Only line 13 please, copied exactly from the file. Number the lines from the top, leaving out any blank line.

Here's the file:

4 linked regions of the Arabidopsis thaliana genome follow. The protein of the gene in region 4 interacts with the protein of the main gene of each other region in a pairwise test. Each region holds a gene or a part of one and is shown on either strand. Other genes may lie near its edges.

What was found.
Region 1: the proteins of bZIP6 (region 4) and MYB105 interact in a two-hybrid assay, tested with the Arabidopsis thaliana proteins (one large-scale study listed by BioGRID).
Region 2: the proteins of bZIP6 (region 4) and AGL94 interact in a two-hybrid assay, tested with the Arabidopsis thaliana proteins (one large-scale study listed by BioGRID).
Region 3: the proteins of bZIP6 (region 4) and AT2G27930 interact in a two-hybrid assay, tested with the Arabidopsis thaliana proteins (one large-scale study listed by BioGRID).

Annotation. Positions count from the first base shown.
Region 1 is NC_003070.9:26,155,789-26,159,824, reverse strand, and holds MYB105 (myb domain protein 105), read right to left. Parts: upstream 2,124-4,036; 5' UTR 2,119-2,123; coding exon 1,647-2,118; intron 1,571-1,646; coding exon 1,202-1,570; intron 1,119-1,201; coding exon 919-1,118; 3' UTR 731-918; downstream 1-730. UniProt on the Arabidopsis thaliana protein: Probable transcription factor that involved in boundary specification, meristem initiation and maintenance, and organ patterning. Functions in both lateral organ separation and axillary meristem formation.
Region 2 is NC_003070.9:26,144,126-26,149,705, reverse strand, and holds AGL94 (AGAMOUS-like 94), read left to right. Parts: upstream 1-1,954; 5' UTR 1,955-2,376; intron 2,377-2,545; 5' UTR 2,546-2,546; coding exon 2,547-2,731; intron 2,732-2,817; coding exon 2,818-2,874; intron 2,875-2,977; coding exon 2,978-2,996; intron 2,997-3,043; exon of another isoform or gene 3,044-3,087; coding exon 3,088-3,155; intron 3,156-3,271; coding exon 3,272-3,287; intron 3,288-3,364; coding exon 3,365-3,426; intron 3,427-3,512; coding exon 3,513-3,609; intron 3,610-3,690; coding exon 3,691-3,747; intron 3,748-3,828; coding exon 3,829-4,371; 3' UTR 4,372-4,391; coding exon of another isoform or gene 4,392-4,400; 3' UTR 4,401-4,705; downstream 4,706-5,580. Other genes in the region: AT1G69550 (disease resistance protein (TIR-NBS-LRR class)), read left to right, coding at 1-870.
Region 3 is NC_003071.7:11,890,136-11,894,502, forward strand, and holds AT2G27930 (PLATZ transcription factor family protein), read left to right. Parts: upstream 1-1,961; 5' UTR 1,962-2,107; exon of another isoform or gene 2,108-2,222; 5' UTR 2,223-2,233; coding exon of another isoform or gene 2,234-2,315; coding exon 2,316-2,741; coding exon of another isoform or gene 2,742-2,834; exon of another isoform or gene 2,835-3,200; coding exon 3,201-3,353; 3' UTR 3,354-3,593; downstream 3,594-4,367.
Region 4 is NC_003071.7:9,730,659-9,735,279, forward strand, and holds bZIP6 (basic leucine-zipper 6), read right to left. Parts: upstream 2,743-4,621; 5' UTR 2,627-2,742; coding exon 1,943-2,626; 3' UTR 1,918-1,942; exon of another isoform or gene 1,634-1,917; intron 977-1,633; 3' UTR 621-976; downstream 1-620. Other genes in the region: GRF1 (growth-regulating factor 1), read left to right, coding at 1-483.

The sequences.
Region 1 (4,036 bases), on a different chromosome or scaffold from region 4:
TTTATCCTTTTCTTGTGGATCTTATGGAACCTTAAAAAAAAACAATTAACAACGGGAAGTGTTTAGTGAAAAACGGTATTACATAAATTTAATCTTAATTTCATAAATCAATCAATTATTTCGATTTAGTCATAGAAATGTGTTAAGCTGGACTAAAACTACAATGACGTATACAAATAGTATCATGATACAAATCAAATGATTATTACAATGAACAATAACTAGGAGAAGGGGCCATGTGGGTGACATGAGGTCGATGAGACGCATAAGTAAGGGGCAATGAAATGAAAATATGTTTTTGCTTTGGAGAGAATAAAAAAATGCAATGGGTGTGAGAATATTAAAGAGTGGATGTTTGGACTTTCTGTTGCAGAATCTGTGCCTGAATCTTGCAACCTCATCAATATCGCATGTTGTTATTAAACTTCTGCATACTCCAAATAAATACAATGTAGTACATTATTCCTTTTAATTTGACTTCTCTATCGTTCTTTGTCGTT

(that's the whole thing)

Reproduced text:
TTTATCCTTTTCTTGTGGATCTTATGGAACCTTAAAAAAAAACAATTAACAACGGGAAGTGTTTAGTGAAAAACGGTATTACATAAATTTAATCTTAATTTCATAAATCAATCAATTATTTCGATTTAGTCATAGAAATGTGTTAAGCTGGACTAAAACTACAATGACGTATACAAATAGTATCATGATACAAATCAAATGATTATTACAATGAACAATAACTAGGAGAAGGGGCCATGTGGGTGACATGAGGTCGATGAGACGCATAAGTAAGGGGCAATGAAATGAAAATATGTTTTTGCTTTGGAGAGAATAAAAAAATGCAATGGGTGTGAGAATATTAAAGAGTGGATGTTTGGACTTTCTGTTGCAGAATCTGTGCCTGAATCTTGCAACCTCATCAATATCGCATGTTGTTATTAAACTTCTGCATACTCCAAATAAATACAATGTAGTACATTATTCCTTTTAATTTGACTTCTCTATCGTTCTTTGTCGTT